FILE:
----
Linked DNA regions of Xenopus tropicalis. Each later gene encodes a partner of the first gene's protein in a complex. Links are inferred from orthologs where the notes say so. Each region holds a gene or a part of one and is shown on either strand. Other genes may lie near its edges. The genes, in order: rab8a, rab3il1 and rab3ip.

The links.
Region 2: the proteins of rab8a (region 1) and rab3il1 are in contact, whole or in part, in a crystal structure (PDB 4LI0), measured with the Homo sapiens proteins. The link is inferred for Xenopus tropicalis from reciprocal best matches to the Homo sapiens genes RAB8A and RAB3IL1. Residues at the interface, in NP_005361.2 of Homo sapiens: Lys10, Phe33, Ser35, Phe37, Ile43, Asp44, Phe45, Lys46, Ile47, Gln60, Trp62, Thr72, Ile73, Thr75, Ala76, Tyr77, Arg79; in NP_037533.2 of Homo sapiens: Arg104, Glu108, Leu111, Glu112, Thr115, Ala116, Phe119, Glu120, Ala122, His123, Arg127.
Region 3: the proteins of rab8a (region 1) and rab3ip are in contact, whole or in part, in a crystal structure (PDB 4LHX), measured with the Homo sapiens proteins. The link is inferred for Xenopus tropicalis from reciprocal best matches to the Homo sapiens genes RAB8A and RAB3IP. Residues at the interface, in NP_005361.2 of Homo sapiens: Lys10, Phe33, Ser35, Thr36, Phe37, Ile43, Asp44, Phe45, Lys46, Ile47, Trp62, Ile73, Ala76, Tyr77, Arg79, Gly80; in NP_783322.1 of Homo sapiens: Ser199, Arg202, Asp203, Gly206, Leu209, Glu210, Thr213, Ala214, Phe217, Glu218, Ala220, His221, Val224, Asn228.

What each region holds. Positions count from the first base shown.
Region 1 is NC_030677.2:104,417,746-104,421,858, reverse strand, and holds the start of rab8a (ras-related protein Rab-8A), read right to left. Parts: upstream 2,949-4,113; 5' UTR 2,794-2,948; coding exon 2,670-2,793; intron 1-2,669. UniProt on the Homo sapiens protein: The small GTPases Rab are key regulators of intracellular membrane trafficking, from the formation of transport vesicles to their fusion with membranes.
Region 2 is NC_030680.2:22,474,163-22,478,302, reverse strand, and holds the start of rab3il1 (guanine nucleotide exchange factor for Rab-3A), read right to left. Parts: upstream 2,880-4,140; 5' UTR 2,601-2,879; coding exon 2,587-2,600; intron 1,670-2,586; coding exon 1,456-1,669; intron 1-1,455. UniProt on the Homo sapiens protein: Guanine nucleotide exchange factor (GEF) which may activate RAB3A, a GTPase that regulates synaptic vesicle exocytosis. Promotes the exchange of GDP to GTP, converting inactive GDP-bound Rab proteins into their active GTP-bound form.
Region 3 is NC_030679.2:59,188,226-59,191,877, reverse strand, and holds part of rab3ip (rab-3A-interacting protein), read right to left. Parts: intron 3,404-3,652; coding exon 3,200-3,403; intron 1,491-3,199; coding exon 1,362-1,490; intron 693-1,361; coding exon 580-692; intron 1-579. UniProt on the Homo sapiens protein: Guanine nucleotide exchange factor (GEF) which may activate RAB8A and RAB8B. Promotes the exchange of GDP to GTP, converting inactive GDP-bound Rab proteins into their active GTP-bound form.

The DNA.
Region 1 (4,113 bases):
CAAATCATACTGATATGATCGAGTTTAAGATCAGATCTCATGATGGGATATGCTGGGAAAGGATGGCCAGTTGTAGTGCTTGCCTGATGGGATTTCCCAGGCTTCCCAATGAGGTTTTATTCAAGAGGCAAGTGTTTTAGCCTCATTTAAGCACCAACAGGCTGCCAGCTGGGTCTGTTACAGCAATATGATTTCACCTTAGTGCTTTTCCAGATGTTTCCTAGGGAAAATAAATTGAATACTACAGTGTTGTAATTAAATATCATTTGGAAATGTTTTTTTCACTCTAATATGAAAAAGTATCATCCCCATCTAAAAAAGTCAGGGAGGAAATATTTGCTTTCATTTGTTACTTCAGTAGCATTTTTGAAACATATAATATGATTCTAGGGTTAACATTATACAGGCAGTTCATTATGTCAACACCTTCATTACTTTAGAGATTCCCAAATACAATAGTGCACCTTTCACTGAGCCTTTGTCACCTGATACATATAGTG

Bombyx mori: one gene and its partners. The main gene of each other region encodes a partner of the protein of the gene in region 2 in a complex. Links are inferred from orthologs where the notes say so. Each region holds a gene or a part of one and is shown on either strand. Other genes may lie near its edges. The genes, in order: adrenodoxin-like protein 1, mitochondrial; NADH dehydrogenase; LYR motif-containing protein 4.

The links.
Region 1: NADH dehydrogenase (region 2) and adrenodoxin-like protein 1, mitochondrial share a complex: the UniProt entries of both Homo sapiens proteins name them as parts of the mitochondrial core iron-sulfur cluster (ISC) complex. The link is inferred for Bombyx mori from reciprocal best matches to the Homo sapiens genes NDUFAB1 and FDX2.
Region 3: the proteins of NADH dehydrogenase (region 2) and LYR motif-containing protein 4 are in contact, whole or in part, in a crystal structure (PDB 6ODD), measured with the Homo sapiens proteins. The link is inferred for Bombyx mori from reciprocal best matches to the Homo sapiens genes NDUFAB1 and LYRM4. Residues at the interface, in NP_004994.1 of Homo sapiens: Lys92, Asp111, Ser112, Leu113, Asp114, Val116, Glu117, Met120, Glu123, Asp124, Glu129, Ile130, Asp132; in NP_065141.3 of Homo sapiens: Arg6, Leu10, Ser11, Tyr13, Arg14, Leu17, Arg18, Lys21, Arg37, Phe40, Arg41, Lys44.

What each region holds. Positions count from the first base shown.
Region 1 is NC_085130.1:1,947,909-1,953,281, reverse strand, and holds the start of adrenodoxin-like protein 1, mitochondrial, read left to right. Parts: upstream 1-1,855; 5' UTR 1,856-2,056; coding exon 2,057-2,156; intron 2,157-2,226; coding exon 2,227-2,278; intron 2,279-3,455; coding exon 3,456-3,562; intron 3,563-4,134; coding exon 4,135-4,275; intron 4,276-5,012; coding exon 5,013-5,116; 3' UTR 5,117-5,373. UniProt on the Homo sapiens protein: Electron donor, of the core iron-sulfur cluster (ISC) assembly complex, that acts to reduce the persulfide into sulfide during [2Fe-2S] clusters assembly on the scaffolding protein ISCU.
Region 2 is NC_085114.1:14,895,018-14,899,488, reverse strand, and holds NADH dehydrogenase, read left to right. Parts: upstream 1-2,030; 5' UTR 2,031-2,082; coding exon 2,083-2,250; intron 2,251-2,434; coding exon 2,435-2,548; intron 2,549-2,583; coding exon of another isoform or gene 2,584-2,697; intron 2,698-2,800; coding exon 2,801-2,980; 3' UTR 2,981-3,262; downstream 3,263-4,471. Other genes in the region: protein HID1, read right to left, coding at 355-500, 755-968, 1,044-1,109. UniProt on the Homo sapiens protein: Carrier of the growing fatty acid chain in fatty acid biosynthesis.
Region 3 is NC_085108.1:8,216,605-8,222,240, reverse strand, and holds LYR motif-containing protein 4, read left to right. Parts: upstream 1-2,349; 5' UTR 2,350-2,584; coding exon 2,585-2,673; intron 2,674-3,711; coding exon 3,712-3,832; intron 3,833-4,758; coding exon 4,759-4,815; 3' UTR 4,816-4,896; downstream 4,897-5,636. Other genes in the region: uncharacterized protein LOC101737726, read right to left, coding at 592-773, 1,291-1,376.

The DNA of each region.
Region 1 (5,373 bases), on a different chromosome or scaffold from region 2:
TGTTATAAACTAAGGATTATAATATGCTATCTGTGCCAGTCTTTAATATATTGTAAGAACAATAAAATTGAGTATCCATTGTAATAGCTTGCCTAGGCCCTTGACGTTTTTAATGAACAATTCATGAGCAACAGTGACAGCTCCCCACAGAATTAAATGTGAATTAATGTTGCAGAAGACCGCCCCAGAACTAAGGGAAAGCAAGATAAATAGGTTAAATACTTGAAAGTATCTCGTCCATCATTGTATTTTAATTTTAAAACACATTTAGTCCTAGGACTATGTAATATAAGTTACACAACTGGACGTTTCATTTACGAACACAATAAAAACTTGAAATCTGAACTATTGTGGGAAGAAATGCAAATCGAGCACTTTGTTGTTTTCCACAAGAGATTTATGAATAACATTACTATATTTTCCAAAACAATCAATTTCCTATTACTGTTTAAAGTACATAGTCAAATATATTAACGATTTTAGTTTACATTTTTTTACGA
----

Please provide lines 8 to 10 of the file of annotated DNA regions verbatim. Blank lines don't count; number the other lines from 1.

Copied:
Region 3 is NC_030679.2:59,188,226-59,191,877, reverse strand, and holds part of rab3ip (rab-3A-interacting protein), read right to left. Parts: intron 3,404-3,652; coding exon 3,200-3,403; intron 1,491-3,199; coding exon 1,362-1,490; intron 693-1,361; coding exon 580-692; intron 1-579. UniProt on the Homo sapiens protein: Guanine nucleotide exchange factor (GEF) which may activate RAB8A and RAB8B. Promotes the exchange of GDP to GTP, converting inactive GDP-bound Rab proteins into their active GTP-bound form.

The DNA.
Region 1 (4,113 bases):